Harvard Creates Science and Religion Chair

Theologian Harvey Cox, who chronicled the rising popularity of religion studies in his 2004 book When Jesus Came to Harvard, may need to write a sequel: When Jesus Came to Harvard and Taught Science.

That’s because Harvard Divinity School, where Cox teaches, has accepted an endowment from alumnus Richard T. Watson to create a Professorship of Science and Religion. The school is now searching for a visiting professor in science-and-religion for the 2006-2007 academic year.

The appointment, so far, has caused few ripples — a noticeable change from 2002, when the Harvard-Smithsonian Center for Astrophysics drew protests after inviting physicist and Anglican priest John Polkinghorne to speak on intelligent design.

This time around, theologians were predictably encouraged, Harvard scientists were standoffish but pleasant, and secularists warily expressed a glimmer of hope that such a professorship might lend support to their causes.

The Watson professorship is the latest in a series of similarly prestigious posts that began with Princeton Theological Seminary’s 1992 appointment of J. Wentzel van Huyssteen as the first James I. McCord Professor of Theology and Science. Oxford University followed suit in 2000 with the appointment of John Hedley Brooke as its first Andreas Idreos Professors of Science and Religion. Others include Marquette University’s 2001 naming of Jame Schaefer to a newly created science and religion professorship and the 2005 appointment of Andrew Lustig to become Davidson College’s first Holmes Rolston III Professor of Religion and Science.

“The research grant and endowment for a religion-science professorship affirm the ongoing interest in relating the disciplines as a bona fide field of academic inquiry,” said Schaefer. “Harvard joins Princeton and other major universities in the world in exploring the religion-science relationship in a prestigious way.”

The news comes on the heels of a $1.5 million grant from the Pew Charitable Trusts to a University of Missouri religion research center to study the relationship between religion and health care, and other topics. (See “Other schools encourage dialogue.”) It also comes as the John Templeton Foundation, which funds Science & Theology News, makes a grant to Harvard Divinity School and the university’s Faculty of Arts and Sciences to study the origins of altruistic behavior and their relationship to biology, theology and ethics. The John Templeton Foundation has been making such grants to Harvard since the 1990s.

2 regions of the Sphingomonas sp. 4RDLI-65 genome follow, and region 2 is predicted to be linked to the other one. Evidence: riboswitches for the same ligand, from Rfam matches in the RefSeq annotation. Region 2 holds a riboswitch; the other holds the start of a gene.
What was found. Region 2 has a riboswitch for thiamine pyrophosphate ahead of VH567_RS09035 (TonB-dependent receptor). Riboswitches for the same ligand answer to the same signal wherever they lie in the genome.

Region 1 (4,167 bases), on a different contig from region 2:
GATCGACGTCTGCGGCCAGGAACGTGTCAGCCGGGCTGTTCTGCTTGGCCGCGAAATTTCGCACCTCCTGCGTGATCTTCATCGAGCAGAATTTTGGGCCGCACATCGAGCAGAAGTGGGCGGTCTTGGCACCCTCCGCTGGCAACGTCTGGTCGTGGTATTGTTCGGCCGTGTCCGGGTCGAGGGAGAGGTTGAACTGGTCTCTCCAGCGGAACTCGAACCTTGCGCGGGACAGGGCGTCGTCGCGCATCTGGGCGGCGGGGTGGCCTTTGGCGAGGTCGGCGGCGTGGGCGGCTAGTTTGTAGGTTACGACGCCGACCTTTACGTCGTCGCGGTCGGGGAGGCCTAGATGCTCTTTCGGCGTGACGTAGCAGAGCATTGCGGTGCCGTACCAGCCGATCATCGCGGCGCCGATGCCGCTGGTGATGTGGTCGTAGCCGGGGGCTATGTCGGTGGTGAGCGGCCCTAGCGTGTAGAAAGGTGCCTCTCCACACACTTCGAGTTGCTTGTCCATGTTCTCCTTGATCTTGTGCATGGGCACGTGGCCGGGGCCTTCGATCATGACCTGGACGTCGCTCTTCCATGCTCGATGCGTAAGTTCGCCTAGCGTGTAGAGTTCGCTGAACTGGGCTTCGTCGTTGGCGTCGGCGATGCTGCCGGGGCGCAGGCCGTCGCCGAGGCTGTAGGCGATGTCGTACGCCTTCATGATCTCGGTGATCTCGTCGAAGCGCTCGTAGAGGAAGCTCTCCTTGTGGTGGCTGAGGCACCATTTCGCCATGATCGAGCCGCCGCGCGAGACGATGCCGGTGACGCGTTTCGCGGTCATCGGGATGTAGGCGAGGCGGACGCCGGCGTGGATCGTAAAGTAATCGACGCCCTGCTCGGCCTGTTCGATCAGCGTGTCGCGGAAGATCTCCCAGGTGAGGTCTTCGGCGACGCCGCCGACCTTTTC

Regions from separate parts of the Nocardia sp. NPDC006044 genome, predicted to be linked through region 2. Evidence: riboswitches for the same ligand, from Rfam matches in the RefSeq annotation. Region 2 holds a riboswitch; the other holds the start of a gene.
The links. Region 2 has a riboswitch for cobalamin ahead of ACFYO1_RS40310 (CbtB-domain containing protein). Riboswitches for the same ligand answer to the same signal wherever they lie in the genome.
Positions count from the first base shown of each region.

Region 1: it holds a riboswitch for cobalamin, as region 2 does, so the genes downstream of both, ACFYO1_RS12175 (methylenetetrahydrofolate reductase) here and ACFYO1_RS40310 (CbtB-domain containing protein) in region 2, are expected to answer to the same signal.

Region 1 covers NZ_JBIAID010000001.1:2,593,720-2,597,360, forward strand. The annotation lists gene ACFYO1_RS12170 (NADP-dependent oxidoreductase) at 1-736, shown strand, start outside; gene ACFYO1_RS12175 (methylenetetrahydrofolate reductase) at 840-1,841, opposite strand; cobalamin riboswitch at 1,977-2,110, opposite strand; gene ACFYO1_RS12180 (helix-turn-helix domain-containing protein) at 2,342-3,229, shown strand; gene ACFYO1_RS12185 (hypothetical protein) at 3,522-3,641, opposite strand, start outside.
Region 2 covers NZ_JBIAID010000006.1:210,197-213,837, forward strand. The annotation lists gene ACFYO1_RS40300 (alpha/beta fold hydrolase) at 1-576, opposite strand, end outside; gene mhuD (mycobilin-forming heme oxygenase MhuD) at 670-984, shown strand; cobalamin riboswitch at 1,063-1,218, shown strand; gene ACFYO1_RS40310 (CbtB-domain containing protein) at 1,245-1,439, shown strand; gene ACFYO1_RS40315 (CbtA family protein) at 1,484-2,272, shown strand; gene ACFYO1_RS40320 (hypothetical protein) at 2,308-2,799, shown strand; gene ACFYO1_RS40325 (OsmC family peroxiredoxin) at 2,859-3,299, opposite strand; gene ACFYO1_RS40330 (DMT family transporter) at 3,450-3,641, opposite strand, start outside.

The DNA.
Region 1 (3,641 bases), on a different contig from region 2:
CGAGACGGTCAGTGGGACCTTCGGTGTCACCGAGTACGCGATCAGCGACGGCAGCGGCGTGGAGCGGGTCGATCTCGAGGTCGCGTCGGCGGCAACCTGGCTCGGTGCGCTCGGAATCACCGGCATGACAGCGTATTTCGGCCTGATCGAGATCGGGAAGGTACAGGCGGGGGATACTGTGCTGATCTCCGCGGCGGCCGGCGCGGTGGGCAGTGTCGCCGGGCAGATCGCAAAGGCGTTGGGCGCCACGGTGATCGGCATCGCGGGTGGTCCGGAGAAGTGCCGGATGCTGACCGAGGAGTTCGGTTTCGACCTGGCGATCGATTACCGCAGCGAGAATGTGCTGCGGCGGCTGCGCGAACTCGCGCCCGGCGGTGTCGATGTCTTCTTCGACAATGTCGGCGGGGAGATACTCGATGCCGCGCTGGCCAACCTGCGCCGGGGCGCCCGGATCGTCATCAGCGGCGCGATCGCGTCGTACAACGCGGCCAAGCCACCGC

“I’m a big believer in the proposition that science and religion are complementary and not contradictory, and I am much concerned about the fact that the world looks at each differently,” said Watson, a managing partner of Spieth, Bell, McCurdy & Newell Co., a Cleveland law firm, and a chancellor of the Episcopal Diocese of Ohio. “This gift is designed to attack that conflict.”

Greg M. Epstein, who as Humanist chaplain at Harvard has found himself at the center of such conflict, reacted to the news with caution. “I think the idea of studying science and religion is one that can lead to useful academic scholarship and the enrichment of an entire scholarly community but may very well not — depending on how the project is framed,” said Epstein.

Some wondered about how much latitude the professorship should be allowed. “If [Harvard Divinity School] gives the scholar free rein, then the possibilities of religious naturalism might get explored at a prestigious university, which will show HDS as being on the progressive cutting edge of religious studies,” said Thomas W. Clark, director of the Center for Naturalism in Somerville, Mass. “Of course, saying that the mandate is to study science and religion as complementary suggests that the conflict between science and faith-based religions might be papered over or finessed, which would be too bad,” he said. “But pseudoscience isn’t about to gain traction at Harvard, which is why the new chair won’t reflect badly on any of its science or medical departments.”

For many Harvard scientists, there is, in fact, a role for science-and-religion studies at the university — as long as it remains at the Divinity School and does not seep into the research labs and lecture halls.

Daniel Hartl, a Harvard biology professor who specializes in evolution and population genetics, said he does “not perceive any particular conflict between science and religion, at Harvard or anywhere else, as one is a matter of evidence and the other is a matter of faith.”

But although there seems to be little grounds for believing in a higher being, there is room for such a program at the university, said James Hanken, also a Harvard evolutionary biologist. “Your day-to-day activities of your average Harvard scientist won’t be affected,” he said.

Watson hopes to change that. “Those are the people into whose minds I would like to creep,” he said.